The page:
Anaerobic digestion (AD) from organic waste has gained worldwide attention in reducing greenhouse gas emissions, lowering fossil fuel combustion, and facilitating a sustainable renewable energy supply. Biogas mainly consists of methane (CH4) (50–75%), carbon dioxide (CO2) (25–50%), hydrogen sulphides (H2S), hydrogen (H2), ammonia (NH3) (1–2%) and traces of other gases such as oxygen (O2) and nitrogen (N2). Methane can replace fossil fuels in various applications such as heat and power generation and the transportation sector. The degradation of organic waste through an AD process offers many advantages, such as the decrease of pathogens and prevention of odour release. The digestate from anaerobic fermentation is a valuable fertilizer, however, the amount of organic materials currently available for biogas production is still limited. New substrates, as well as more effective conversion technologies, are needed to grow this industry globally. This paper reviewed the latest trends and progress in biogas production technologies including potential feedstock. Recycling of waste has recently become an important topic and has been explored in this paper.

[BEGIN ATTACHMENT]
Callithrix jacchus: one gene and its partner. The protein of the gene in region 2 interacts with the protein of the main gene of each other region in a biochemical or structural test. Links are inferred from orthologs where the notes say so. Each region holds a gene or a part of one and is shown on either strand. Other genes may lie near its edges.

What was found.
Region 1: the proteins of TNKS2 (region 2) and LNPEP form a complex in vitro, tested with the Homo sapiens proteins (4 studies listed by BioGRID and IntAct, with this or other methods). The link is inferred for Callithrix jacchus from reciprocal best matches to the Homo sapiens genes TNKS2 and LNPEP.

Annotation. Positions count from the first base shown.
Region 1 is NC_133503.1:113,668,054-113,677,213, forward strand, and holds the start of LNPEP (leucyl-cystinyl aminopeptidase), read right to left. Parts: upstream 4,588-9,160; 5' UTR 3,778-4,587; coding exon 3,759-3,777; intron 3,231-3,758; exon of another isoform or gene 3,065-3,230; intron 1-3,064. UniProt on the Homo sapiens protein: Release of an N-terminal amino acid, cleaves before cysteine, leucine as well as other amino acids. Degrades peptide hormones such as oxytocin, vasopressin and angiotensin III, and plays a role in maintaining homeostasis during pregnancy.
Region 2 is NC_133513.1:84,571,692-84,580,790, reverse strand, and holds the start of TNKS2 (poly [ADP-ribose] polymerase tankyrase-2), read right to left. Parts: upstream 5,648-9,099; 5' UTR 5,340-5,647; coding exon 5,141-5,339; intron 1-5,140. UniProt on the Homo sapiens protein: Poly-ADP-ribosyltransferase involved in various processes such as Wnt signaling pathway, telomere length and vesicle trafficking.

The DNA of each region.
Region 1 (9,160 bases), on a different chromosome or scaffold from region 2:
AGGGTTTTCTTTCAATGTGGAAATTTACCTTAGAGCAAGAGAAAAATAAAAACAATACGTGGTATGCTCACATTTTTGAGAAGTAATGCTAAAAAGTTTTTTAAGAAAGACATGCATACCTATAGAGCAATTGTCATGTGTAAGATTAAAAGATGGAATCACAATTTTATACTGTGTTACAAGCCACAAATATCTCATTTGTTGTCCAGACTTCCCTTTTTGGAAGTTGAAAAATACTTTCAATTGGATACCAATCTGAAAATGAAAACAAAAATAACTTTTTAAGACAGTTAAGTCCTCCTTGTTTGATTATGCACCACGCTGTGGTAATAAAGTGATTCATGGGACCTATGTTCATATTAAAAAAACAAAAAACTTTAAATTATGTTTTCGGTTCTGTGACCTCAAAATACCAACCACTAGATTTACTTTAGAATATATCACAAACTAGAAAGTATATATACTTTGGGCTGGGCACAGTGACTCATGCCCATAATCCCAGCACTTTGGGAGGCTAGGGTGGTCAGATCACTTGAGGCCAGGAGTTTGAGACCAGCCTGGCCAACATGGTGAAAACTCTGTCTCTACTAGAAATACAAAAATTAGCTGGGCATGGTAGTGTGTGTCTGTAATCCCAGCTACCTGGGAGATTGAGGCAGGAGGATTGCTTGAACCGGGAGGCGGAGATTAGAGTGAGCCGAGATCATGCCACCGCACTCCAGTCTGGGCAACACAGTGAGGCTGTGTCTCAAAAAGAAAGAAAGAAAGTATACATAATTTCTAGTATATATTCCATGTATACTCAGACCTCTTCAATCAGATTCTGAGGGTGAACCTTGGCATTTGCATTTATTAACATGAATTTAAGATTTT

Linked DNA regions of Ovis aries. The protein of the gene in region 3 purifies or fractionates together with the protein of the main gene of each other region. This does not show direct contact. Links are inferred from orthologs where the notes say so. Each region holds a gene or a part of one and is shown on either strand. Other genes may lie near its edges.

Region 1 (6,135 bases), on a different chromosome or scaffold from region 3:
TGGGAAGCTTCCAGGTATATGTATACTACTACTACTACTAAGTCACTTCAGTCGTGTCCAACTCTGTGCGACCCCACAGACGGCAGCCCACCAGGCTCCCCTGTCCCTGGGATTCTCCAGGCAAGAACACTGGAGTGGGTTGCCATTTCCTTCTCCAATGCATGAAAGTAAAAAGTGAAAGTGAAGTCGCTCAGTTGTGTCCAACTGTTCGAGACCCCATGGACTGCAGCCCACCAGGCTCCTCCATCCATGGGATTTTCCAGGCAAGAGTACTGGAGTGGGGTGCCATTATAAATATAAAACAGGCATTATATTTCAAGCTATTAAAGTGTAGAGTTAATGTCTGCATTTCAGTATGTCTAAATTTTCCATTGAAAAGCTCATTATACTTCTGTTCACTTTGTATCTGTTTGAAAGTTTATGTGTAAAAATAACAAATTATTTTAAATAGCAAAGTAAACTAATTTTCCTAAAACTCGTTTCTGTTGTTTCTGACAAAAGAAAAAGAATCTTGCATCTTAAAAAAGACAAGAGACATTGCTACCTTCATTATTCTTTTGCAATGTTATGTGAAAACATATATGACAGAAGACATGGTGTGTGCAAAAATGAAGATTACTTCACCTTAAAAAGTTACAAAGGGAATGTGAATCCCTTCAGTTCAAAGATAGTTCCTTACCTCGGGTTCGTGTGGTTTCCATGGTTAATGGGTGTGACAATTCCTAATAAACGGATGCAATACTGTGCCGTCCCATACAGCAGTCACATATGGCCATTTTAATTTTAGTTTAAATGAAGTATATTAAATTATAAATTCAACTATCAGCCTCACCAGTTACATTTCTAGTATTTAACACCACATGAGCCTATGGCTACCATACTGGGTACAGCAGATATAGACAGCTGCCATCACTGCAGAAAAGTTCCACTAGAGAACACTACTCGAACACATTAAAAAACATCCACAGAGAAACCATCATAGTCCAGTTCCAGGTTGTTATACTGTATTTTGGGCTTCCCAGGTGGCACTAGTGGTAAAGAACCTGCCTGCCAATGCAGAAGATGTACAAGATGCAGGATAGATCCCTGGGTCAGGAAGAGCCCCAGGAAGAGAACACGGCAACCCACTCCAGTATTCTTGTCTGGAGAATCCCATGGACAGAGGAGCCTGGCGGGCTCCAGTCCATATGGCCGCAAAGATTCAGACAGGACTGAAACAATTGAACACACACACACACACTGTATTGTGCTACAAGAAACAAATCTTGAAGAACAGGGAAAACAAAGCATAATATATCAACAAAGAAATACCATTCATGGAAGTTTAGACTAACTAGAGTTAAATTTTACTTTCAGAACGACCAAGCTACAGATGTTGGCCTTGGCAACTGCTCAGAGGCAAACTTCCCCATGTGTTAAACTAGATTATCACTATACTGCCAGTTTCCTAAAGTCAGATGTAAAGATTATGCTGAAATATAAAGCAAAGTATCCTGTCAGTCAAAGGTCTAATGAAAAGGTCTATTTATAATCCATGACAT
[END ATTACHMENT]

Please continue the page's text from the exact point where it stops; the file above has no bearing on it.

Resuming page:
- Anaerobic digestion
- Conversion technologies
- Recycling of waste
ASJC Scopus subject areas
- Environmental Engineering
- Renewable Energy, Sustainability and the Environment
- Waste Management and Disposal